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Fungal Acne vs. Closed Comedones; How Can you tell?

Fungal Acne

We all deal with acne sometimes, but the cause is different for each acne type. Fungal acne and closed comedones are two common types of acne. You might have questions about their cause and treatment. This article explains everything about fungal acne vs. closed comedones.


What Is Comedonal Acne?

Comedones, also known as comedonal acne, are small bumps commonly appearing on the chin and forehead. Comedones have different types:

  • Whiteheads are white bumps that are closed off, and you can hardly get rid of them.
  • Blackheads are similar to whiteheads but are open on their surface.
  • Solar comedones are caused by excessive sun damage.
  • Giant comedones look like large blackheads; your dermatologist can remove them.


What Are Closed Comedones?

Closed comedones or whiteheads are small bumps on the skin that are not inflamed. They occur when factors such as hormonal change, genetics, and skin products cause sebum overproduction. They can appear on your forehead, chin, chest, upper back, and nose.


How to Get Rid of Closed Comedones?

Before anything, you should avoid any skincare routine or product that you suspect could cause sebum overproduction to prevent further formation of closed comedones. Then, you can benefit from topical treatments containing salicylic acid, benzoyl peroxide, or retinoids to exfoliate your skin and remove dead skin cells.


What Is Fungal Acne?

Fungal acne is more of a hair follicle inflammation than actual acne. When a hair follicle gets inflamed due to a fungal infection, it appears in the form of an itchy white bump on your skin. You might think it is a whitehead or a closed comedo, but it has a different cause and thus a different treatment.


How to Treat Fungal Acne?

We have news for you if you are considering treating fungal acne at home. It cannot be treated with antibiotics; in fact, it might even get worse. To treat fungal acne, you should get a diagnosis and a prescription from your dermatologist for antifungal treatment.


Fungal Acne vs. Closed Comedones; Can You Tell the Difference Now?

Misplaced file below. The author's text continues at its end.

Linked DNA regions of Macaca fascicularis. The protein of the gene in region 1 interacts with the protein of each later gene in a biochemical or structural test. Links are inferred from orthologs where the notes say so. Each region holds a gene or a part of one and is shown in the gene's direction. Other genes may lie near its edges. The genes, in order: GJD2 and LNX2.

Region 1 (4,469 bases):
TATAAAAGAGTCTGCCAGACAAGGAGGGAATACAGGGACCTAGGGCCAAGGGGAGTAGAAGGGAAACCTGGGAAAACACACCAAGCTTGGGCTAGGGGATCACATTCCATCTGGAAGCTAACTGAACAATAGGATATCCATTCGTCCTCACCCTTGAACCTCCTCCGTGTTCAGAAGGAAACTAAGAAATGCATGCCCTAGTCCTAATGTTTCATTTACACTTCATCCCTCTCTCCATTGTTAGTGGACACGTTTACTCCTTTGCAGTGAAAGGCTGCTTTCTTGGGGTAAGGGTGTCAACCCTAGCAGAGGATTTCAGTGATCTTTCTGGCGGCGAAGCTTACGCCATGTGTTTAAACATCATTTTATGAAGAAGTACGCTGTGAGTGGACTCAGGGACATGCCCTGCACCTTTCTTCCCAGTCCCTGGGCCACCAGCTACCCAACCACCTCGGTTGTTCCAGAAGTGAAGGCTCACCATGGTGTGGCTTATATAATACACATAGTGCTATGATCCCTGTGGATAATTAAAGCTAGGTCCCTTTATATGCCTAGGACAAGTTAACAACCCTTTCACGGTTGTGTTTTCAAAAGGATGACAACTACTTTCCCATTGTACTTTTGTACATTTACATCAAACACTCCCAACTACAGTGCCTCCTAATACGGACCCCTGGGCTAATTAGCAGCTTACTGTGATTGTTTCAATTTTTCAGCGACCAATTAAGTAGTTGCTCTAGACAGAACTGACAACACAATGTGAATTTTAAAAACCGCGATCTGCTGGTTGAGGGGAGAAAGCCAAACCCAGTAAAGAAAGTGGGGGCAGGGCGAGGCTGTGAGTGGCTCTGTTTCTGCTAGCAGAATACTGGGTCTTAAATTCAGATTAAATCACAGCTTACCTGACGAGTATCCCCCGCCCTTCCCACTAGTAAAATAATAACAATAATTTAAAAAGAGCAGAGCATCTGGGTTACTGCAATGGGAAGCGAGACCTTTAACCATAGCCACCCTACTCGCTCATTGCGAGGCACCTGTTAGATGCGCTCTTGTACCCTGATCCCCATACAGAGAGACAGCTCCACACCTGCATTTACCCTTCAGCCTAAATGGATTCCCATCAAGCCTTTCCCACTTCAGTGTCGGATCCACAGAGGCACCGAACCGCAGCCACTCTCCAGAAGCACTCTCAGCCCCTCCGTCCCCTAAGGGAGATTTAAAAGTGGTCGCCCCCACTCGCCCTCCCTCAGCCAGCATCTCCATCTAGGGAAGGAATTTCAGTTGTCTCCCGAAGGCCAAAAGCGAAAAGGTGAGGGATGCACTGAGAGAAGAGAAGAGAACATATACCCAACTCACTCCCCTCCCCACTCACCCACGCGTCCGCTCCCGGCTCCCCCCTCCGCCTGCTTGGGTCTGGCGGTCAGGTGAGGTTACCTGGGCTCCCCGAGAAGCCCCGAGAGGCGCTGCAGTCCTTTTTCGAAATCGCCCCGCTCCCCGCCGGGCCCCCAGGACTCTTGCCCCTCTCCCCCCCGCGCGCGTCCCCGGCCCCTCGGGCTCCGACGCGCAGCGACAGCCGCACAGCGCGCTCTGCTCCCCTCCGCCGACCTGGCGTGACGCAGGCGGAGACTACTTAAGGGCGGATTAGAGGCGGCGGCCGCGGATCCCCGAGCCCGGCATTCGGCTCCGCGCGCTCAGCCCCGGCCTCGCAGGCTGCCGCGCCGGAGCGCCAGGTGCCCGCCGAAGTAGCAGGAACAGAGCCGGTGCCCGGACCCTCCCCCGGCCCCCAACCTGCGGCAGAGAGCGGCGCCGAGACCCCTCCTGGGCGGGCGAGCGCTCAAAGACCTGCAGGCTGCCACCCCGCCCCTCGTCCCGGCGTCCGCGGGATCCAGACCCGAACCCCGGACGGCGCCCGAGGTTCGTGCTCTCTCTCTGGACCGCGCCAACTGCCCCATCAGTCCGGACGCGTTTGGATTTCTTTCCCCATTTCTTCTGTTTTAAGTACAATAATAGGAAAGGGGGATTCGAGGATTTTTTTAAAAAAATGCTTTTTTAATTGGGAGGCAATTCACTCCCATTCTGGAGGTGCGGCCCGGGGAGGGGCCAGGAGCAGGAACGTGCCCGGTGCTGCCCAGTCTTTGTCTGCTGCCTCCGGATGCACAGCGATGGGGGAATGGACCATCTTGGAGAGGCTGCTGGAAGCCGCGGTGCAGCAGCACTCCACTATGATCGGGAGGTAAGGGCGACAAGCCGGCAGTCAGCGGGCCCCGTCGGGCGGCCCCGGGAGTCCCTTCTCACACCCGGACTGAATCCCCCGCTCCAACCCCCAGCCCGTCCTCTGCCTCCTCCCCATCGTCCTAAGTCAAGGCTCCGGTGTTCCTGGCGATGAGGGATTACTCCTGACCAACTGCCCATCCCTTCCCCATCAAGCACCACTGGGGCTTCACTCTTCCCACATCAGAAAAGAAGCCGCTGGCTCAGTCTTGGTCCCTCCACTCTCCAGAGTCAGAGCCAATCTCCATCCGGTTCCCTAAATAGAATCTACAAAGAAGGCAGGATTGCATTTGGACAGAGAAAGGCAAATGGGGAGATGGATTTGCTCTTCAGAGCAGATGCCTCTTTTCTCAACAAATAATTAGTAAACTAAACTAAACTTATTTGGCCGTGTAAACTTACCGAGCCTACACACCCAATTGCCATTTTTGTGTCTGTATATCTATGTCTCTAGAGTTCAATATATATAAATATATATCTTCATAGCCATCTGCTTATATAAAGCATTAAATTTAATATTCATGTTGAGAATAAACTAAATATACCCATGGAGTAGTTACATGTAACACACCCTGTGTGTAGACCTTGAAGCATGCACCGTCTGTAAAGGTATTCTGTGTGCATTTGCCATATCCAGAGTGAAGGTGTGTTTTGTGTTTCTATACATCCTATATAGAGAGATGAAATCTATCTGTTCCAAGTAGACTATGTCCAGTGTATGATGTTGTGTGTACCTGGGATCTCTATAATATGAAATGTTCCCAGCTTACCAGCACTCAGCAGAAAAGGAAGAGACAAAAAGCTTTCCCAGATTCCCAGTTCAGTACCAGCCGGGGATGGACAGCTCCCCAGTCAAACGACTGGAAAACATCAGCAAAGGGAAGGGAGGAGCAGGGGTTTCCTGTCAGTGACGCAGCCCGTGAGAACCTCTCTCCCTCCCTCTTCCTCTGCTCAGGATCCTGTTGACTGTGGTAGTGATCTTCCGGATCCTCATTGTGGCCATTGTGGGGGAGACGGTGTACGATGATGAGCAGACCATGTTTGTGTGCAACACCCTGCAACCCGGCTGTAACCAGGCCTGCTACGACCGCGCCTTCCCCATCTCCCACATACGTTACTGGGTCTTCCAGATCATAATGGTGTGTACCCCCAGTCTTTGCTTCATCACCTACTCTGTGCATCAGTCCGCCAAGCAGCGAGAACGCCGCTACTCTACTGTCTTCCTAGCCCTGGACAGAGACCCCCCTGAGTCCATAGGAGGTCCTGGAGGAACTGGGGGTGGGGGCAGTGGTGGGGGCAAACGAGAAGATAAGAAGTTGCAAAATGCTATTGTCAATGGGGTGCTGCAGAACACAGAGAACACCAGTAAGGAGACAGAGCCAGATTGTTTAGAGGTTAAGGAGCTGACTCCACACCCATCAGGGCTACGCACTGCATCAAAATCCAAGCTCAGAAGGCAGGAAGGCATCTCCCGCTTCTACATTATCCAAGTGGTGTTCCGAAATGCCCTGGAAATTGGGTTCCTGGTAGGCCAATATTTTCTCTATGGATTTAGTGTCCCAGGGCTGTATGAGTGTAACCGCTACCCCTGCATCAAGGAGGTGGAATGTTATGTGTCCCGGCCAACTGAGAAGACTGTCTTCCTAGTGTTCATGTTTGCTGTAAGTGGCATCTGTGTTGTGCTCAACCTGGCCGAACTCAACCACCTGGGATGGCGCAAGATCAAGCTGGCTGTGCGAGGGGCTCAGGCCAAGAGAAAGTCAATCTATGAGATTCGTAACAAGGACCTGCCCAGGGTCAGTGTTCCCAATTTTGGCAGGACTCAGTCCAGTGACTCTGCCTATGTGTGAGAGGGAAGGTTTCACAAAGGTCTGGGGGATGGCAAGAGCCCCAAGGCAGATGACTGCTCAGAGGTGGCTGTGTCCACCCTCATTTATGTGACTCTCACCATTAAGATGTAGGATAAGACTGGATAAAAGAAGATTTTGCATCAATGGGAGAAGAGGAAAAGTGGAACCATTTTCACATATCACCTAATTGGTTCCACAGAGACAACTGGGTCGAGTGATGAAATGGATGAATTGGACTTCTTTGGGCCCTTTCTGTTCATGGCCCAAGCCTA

Generally, fungal acne and comedones are different in three criteria:


The Cause

The first difference between fungal acne vs. closed comedones is their root cause. If you have clogged pores with oil, bacteria, and dead skin cells on your skin, there is a high chance of developing closed comedones, whereas fungal acne is caused by an overgrowth of yeast.


The Symptoms

Closed comedones vary in size. They do not itch and spread out with a red or flesh color. On the other hand, fungal acne is uniform in size, appears in clusters, and is pus-filled.


Treatment Approaches

As mentioned, comedonal acne can be treated by topical retinoids and drying agents such as glycolic acid, salicylic acid, and benzoyl peroxide. For fungal acne, you need antifungal medication.


Everything All in One Look

This table summarizes everything discussed above:


Closed Comedones Fungal Acne


Sebum Overproduction

Overgrowth Of Yeast Within Hair Follicles


Small, Red, or Flesh-Colored Bumps

Small Bumps That Look Like a Whitehead Acne


No Pain, No Inflammation

Itchy, Burning Sensation

Treatment Salicylic acid, benzoyl peroxide, retinoids

Antifungal medication


Do You Need Help with Your Skin?

In this article, we explained everything about fungal acne vs. closed comedones. Now, you know the cause, the look, the feel, and the treatment for each one of them. However, if you need a trusted dermatologist, let us introduce Beverly Willshire Aesthetics.

Dr. Zarrini and his team of specialists at BWA are well-known for their non-invasive skin treatments. We can guide you through every procedure to get what you want.



FAQ for Fungal Acne vs. Closed Comedones

1Are closed comedones fungal acne?
No, fungal acne is a type of folliculitis, but comedones are caused by sebum overproduction.

2Can you squeeze out fungal acne??
No, squeezing fungal acne only further spreads it to other follicles and worsens the situation.

3How to prevent comedones?
To prevent sebum overproduction, you need to cleanse your skin regularly and look for oil-free products.